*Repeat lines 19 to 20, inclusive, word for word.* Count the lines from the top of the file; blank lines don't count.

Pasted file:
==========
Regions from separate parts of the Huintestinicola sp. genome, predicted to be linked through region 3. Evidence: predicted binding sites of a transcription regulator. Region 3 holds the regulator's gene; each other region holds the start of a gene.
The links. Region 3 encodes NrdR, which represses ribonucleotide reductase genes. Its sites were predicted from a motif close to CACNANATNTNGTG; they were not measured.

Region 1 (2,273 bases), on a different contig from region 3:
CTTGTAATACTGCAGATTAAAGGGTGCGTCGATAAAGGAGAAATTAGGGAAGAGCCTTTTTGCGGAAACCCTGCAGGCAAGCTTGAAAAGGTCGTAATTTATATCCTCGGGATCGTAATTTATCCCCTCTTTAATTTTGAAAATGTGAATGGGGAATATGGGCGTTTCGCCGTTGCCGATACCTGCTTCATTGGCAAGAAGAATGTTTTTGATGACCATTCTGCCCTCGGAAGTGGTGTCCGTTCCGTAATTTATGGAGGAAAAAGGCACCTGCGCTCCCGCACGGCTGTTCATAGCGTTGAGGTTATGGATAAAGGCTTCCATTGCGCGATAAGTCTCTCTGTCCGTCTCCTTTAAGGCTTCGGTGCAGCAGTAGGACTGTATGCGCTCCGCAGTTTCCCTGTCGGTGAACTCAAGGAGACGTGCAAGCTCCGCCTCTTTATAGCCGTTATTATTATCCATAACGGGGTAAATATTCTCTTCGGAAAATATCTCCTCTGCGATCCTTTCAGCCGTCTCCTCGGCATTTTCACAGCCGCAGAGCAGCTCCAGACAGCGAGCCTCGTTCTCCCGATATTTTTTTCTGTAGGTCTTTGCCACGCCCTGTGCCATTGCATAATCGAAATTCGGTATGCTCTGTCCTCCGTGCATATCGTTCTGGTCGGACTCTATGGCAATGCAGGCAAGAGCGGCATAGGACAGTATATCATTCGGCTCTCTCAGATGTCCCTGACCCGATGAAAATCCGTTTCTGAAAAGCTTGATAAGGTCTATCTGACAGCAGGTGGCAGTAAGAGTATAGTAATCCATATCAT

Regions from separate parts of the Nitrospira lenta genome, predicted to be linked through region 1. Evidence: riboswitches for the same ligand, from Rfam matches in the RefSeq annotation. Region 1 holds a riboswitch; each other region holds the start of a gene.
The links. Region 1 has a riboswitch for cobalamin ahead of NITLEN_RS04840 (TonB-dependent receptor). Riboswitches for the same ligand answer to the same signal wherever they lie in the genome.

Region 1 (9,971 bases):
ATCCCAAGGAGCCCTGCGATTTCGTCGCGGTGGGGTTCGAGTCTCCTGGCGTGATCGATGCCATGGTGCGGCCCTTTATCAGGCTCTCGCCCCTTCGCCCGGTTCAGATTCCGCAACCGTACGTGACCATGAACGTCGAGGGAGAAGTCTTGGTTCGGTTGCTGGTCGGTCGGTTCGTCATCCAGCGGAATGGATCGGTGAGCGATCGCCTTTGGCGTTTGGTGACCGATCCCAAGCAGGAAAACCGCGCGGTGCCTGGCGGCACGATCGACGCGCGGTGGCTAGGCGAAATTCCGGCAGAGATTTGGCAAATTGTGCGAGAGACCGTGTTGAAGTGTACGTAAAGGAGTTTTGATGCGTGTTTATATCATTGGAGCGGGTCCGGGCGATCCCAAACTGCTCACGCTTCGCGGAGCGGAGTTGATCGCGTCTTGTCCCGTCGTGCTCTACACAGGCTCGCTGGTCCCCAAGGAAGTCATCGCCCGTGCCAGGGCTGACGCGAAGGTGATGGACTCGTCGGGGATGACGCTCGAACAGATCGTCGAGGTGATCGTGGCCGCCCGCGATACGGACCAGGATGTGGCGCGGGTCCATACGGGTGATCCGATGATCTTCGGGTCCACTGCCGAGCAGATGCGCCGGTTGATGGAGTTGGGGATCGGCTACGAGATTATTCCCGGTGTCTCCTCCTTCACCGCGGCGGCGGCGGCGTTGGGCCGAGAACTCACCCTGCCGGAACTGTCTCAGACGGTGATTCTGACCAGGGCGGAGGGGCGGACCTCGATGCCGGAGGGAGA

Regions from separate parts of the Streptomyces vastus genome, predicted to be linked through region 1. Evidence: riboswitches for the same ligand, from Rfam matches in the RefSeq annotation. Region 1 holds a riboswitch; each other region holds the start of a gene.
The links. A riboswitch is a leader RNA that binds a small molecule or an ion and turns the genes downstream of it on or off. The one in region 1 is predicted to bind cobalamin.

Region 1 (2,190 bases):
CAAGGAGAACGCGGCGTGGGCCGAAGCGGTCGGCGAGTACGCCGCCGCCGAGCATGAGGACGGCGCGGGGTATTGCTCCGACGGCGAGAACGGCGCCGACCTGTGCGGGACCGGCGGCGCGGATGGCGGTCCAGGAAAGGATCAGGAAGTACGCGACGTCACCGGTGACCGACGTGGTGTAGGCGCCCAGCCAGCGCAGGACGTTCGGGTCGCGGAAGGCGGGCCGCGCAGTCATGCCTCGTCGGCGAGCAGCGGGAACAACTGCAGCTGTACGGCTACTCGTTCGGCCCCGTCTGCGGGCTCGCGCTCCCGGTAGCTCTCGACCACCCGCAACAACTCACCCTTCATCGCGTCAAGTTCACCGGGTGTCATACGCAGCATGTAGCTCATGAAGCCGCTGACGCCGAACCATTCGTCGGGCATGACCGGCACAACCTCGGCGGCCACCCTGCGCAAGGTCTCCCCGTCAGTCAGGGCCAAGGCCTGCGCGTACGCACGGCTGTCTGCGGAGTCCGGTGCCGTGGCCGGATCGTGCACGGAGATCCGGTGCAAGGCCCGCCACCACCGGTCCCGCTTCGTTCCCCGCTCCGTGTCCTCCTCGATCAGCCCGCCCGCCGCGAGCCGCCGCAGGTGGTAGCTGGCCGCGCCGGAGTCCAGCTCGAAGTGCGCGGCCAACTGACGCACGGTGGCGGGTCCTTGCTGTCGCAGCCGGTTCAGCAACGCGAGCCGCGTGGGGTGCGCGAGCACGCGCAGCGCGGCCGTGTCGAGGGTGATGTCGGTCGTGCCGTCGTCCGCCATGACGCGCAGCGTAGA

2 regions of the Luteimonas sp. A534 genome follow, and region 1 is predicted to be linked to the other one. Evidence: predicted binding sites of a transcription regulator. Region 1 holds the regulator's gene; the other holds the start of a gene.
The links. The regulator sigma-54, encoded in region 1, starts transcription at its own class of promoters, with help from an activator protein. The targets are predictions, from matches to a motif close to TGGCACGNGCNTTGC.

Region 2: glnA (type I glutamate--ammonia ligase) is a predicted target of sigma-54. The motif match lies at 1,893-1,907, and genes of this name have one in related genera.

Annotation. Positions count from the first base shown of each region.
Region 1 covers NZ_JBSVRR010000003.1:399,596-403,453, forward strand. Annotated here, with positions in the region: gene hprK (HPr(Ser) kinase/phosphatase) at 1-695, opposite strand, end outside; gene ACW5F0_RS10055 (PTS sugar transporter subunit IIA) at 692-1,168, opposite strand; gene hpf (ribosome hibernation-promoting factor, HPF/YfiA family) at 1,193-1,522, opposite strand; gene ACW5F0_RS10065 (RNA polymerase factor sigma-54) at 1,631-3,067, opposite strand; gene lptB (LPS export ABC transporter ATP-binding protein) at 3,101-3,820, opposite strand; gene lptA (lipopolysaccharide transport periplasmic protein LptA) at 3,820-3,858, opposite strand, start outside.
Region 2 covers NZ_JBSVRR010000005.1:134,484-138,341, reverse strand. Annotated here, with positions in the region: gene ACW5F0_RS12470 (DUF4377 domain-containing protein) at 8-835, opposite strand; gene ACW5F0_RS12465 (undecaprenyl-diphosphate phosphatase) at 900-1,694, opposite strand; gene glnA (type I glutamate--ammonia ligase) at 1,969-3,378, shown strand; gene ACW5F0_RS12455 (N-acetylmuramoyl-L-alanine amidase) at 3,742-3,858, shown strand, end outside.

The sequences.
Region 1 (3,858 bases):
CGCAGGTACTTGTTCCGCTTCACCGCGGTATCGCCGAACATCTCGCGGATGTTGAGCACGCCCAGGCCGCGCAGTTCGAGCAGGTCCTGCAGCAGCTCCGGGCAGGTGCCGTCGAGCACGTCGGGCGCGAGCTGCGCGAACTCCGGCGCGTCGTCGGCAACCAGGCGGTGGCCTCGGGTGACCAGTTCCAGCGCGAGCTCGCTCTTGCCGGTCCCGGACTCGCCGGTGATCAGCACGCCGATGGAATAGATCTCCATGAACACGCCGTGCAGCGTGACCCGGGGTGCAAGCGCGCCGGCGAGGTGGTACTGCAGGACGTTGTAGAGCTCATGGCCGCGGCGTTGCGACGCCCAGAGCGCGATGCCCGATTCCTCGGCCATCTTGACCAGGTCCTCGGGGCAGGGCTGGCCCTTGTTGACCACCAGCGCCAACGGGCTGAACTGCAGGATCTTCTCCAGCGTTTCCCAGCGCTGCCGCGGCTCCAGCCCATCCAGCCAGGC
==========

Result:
The sequences.
Region 1 (3,858 bases):